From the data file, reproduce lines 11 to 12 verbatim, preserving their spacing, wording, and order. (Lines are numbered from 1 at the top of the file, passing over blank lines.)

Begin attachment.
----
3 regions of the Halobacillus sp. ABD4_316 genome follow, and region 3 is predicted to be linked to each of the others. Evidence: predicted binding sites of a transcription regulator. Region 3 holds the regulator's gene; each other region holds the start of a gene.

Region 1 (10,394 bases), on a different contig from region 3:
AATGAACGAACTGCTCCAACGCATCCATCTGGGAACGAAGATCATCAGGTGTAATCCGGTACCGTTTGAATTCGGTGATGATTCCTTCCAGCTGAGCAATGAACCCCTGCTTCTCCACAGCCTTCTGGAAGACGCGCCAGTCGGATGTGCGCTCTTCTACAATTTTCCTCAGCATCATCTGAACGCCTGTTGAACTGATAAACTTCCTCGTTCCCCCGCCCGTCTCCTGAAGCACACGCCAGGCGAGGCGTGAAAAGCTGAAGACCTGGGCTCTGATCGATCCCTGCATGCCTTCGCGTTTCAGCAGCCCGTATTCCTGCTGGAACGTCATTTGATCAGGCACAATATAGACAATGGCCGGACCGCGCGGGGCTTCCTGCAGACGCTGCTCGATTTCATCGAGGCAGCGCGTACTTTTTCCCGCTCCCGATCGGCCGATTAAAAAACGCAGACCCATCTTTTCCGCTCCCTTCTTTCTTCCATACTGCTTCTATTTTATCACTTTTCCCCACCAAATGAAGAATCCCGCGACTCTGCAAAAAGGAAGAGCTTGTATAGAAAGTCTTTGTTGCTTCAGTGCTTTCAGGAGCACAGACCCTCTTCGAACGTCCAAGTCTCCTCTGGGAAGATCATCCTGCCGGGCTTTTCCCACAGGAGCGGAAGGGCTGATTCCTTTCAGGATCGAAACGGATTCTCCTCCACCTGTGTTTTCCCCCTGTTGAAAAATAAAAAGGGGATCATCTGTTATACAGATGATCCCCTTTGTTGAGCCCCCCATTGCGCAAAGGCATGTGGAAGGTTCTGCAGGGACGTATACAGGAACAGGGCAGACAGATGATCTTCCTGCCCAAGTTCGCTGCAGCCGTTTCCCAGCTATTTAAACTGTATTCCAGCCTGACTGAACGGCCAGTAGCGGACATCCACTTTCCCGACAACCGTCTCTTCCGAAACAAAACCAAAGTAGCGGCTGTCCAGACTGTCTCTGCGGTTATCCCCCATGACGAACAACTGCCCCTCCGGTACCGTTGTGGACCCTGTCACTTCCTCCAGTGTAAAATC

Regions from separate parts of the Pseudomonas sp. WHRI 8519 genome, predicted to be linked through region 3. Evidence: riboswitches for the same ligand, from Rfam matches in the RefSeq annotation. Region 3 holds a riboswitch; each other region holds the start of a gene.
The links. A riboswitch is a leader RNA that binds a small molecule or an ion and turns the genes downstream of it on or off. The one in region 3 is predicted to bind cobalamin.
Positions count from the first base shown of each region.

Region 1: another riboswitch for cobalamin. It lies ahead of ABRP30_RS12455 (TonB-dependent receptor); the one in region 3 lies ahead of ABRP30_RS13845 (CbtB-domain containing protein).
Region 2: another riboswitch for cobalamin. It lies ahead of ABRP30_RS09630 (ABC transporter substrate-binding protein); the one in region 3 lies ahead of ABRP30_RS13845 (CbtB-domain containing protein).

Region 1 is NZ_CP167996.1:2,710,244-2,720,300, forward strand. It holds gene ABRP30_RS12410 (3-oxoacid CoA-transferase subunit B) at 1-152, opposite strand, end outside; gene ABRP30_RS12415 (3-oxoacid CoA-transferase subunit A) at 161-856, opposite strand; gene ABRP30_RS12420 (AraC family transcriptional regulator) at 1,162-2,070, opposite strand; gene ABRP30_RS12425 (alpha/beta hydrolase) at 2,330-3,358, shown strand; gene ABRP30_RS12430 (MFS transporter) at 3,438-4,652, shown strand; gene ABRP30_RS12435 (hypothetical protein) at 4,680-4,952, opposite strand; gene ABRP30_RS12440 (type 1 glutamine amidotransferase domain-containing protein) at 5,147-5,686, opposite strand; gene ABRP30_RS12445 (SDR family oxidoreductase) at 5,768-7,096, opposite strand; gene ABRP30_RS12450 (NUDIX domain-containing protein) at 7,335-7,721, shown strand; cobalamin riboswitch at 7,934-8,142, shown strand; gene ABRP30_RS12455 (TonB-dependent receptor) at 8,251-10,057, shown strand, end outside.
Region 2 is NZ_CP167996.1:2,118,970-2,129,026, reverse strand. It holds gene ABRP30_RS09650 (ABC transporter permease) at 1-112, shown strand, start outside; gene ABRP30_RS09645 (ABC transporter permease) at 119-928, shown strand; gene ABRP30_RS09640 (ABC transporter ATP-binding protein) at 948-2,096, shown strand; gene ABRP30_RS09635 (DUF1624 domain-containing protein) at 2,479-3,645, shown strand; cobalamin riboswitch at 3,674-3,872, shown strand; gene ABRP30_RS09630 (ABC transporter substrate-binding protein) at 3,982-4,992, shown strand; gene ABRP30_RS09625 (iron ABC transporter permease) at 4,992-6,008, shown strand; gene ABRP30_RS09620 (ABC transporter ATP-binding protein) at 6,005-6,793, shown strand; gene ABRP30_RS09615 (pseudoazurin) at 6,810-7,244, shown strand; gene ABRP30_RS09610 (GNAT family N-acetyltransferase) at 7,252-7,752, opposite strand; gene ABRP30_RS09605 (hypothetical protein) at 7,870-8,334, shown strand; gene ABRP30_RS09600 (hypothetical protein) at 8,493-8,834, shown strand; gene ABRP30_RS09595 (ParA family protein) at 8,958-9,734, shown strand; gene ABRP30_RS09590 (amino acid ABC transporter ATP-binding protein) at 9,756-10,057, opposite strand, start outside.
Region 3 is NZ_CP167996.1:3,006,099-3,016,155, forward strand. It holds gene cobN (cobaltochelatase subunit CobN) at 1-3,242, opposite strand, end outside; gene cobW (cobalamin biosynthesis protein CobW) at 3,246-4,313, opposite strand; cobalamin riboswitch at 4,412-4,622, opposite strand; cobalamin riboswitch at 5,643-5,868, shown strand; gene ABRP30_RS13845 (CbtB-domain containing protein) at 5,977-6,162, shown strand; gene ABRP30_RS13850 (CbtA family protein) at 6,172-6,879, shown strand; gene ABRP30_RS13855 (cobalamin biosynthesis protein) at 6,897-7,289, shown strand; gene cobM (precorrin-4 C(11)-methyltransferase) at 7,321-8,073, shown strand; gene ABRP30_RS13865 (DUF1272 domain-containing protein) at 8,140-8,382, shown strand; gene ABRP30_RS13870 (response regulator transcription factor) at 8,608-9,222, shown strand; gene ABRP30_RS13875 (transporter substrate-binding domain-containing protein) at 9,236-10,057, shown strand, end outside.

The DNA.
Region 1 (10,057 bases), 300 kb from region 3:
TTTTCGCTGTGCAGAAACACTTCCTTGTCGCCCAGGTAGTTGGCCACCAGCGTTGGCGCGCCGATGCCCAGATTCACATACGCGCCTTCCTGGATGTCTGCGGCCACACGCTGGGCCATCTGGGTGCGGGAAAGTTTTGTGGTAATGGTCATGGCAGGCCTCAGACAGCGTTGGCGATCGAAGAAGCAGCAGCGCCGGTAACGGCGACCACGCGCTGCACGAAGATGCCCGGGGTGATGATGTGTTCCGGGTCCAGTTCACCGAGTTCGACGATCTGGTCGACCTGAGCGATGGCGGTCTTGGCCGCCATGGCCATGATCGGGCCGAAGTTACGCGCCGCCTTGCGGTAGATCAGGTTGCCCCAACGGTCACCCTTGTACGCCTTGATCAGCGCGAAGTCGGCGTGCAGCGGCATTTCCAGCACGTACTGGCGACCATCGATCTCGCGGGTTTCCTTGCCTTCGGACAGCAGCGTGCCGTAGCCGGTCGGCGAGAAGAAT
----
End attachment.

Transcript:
Region 3 is NZ_CP167996.1:3,006,099-3,016,155, forward strand. It holds gene cobN (cobaltochelatase subunit CobN) at 1-3,242, opposite strand, end outside; gene cobW (cobalamin biosynthesis protein CobW) at 3,246-4,313, opposite strand; cobalamin riboswitch at 4,412-4,622, opposite strand; cobalamin riboswitch at 5,643-5,868, shown strand; gene ABRP30_RS13845 (CbtB-domain containing protein) at 5,977-6,162, shown strand; gene ABRP30_RS13850 (CbtA family protein) at 6,172-6,879, shown strand; gene ABRP30_RS13855 (cobalamin biosynthesis protein) at 6,897-7,289, shown strand; gene cobM (precorrin-4 C(11)-methyltransferase) at 7,321-8,073, shown strand; gene ABRP30_RS13865 (DUF1272 domain-containing protein) at 8,140-8,382, shown strand; gene ABRP30_RS13870 (response regulator transcription factor) at 8,608-9,222, shown strand; gene ABRP30_RS13875 (transporter substrate-binding domain-containing protein) at 9,236-10,057, shown strand, end outside.

The DNA.